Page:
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Indeed, SueR, it feels like an honor to have this time with Kelso. People keep asking me how I will ever give him up, as fond of him as I am and as long as he is staying here, but to me that will be the greatest victory of all - when he is ready to move on to a Forever home.

Each one of these Jefferson dogs amazes me. They lived through terrible conditions and yet they emerged with no anger or bitterness. The time Taff half ear spent with me was a deep learning experience for both of us and, like Constance, I felt it was both an honour and privilege to accompany Taff through his re-birth and help him learn to be a new dog. When he left for his new home, he left behind a void far exceeding his diminutive size. Many hands worked to help him on his way; every single person who contributed to his new life deserves a big thanks. Towards the end of his stay with me, Taff expressed his thanks by licking my hand as we drove home from he dog park each evening. Those thanks were meant for the whole team of rescuers from Texas to Arizona. Good boy, Taff. Enjoy your new home.

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Last night I was sitting in the living room reading and felt a dog nose nudge me. Automatically I put down the nearest hand to pet whoever it was asking for attention. Imagine my surprise and delight when I looked down and it was Kelso!

That is the first time that he has ever actually approached me, on his own and uninvited, and asked me for attention. Isn't that *cool*? I felt like throwing a party. :)

 

This morning when I let the dogs out, he ran as usual to the back of the yard. A few minutes later as I was making coffee, I looked out and he was doing the Zoomies all over the back yard. Best and most important of all, he was running like a dog! His hind legs were coming forward, his back was flexing, and his front legs were leaping out. That is the first time I have seen Kelso run that way, with a fluid motion. He has always had such a stiff gait -- almost more of a hop than a run. He reminded me of a gazelle instead of a dog, he kept his legs so stiff. This morning, although his gait was still much stiffer than a normal dog, he was flexing his body in a genuine canine-style run. It sure put a grin on my face!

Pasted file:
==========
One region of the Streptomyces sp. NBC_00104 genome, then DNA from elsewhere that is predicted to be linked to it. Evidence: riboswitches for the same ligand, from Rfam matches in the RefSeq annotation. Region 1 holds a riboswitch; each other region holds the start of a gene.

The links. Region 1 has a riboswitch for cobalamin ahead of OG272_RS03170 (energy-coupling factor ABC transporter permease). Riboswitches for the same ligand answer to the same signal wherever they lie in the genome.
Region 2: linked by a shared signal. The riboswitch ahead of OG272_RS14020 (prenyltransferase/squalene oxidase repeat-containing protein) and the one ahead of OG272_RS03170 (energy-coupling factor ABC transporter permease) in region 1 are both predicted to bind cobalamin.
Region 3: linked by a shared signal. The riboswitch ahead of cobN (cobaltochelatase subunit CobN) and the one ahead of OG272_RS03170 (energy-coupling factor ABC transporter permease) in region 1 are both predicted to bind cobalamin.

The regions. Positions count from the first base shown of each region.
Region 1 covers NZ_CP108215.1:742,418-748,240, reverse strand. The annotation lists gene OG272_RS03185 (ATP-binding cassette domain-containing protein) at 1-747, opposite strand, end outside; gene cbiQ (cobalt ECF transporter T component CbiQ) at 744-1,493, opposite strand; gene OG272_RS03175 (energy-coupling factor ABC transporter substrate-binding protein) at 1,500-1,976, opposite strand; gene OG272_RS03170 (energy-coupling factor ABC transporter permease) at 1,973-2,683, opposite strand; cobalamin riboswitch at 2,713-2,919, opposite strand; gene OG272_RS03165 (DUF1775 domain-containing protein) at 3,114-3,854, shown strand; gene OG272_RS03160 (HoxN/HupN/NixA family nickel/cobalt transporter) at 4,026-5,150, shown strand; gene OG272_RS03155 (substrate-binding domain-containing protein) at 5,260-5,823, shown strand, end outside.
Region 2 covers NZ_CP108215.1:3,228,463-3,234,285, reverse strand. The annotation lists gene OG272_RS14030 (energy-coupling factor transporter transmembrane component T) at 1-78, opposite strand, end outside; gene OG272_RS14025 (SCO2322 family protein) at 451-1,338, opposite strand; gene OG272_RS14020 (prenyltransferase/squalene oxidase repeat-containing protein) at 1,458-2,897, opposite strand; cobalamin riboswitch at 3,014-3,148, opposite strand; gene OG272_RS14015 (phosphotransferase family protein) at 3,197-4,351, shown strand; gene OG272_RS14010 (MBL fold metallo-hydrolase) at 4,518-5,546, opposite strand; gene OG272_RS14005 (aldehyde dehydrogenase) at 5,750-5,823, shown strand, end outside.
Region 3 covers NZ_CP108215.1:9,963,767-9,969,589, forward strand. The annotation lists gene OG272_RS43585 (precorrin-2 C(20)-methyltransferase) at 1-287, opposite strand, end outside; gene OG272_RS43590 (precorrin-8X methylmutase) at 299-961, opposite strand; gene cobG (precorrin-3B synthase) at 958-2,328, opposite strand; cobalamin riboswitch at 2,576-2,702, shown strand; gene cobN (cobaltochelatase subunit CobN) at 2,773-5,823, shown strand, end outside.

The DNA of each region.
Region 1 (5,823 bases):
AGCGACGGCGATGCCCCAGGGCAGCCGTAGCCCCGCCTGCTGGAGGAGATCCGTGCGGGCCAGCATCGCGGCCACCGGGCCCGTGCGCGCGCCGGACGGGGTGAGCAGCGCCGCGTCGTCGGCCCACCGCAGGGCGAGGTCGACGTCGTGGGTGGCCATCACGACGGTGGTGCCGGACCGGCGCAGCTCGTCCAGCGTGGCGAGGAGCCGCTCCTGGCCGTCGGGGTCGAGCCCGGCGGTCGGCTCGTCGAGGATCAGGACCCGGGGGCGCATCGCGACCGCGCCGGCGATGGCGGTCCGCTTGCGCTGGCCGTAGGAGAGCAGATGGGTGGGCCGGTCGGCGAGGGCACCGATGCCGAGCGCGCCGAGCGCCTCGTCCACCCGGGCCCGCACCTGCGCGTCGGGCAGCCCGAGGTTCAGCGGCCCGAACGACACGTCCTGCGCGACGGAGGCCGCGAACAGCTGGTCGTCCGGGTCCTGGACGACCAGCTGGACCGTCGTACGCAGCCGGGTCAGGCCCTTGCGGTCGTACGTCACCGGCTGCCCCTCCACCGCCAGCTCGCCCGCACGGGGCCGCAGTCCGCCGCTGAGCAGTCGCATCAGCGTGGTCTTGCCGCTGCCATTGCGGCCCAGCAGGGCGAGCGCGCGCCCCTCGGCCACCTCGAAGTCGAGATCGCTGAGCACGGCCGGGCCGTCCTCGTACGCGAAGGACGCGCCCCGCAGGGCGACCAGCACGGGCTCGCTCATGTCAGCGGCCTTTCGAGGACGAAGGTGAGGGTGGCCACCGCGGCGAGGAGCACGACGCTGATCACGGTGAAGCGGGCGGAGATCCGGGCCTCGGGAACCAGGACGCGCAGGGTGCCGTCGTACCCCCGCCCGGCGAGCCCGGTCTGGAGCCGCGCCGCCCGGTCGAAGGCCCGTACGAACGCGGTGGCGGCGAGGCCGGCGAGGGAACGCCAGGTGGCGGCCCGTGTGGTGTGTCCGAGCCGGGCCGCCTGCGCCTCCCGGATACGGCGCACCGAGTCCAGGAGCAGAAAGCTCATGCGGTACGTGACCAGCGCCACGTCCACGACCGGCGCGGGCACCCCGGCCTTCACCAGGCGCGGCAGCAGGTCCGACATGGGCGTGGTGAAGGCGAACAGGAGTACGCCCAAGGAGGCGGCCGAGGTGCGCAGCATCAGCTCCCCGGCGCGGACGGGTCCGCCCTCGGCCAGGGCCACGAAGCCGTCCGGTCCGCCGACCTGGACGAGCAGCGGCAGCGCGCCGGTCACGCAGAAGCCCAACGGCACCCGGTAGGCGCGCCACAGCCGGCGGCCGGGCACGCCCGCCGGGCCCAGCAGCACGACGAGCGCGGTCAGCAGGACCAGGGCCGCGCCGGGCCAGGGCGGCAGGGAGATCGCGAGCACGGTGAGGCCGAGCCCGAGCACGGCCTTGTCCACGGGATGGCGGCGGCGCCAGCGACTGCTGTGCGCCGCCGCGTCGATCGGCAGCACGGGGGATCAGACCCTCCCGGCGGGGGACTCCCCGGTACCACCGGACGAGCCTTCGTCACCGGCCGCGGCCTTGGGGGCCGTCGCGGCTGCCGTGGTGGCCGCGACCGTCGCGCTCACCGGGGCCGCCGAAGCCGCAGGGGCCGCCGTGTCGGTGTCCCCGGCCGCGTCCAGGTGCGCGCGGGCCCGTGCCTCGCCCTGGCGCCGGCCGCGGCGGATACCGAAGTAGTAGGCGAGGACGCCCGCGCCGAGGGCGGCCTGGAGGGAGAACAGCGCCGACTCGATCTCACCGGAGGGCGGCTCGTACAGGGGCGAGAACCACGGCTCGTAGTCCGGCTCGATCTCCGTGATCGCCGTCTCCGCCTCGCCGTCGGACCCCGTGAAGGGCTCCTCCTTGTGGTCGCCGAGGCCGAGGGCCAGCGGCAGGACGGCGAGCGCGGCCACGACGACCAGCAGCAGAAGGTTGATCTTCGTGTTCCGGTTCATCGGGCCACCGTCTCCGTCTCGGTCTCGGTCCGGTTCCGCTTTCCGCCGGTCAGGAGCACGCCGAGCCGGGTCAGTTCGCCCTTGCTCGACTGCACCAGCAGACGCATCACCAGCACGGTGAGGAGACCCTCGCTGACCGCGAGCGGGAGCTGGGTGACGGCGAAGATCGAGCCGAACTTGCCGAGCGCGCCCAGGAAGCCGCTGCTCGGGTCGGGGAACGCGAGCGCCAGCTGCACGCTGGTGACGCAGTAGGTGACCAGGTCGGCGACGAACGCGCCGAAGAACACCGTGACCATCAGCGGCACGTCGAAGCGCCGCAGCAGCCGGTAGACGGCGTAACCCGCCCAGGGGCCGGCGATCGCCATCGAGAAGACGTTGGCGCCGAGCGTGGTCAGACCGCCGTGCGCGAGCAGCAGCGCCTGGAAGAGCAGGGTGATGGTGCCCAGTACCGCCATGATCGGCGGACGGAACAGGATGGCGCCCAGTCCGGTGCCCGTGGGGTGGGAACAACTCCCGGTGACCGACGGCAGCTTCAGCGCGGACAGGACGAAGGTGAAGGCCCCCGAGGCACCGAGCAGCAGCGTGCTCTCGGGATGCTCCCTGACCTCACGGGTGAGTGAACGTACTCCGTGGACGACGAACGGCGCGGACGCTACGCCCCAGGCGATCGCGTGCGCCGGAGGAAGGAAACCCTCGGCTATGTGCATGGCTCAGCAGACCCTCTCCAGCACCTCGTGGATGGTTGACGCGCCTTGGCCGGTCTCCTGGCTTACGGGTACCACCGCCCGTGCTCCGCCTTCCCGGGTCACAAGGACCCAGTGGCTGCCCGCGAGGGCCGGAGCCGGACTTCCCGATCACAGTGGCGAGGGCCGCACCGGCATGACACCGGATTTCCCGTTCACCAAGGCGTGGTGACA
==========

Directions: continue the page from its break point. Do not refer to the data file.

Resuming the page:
I am now thinking that perhaps he is not truly crippled genetically after all, although his front legs are crooked and will no doubt always remain so. Perhaps his stiffness is mostly, or entirely, from simply never having had any exercise in his life until he came here. Being kept in a cage all the time will atrophy muscles, I would think. But I think now that with enough time they may be able to rejuvenate.

 

Today I am going to take him in the car to the hardware store 7 miles away from where I live, and see how he does there. It is the closest place to my home, a tiny rural store, without a lot of activity, so it might be a good place for him to start getting socialized. I have had a hard time getting myself to do this because I like to stay home on days off, and also because so far every time Kelso has been in the car there's been a massive clean-up job to do. But, get out the tarps, I gotta do it. Will report later on how it went. :-)

D'Elle

PS Oh, and yes, I will try to get pictures of Kelso and the kitten.

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Excellent!

 

I know a guy who adopted an Aussie who'd been in a crate her whole life. He thought she was crippled - her back legs were smaller and much less muscular than a normal dog's legs. But... after a few months of exercise, the legs looked normal. They had just been atrophied by life in a crate. (This was quite a young dog - so I imagine she rebounded better than an older dog would.)

 

Mary

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Kelso's first trip to the hardware store went pretty well.

He wouldn't get into the car (as usual), but let me put him in. On the way there he didn't throw up (yay!), although he did create one little round piece of poop. It made me laugh. I know some people get "the farts" when nervous, and I wonder if perhaps he does too, only this time it was a "fart with a lump in it". (Please forgive me if I sound crude to anyone....I thought it was amusing).

 

We simply stood outside the hardware store about 10 feet from the door long enough for two people to go in and back out again, which was about 10 minutes. He drooled steadily but did not try to get away from me. Neither did he move up close to me, but just not trying to get away is progress. When I invited him back into the car, he got in on his own. (double Yay!)

 

On the way home, we had to pull over so that he could throw up, poor guy. I think he may have motion sickness as well as fear, so I will try taking him just down the road a little ways and back as often as I can just to get him used to the car.

 

Gosh, this dog has still such a long road ahead of him! Other Jefferson dogs have already been adopted, and Kelso is still learning how to ride in a car.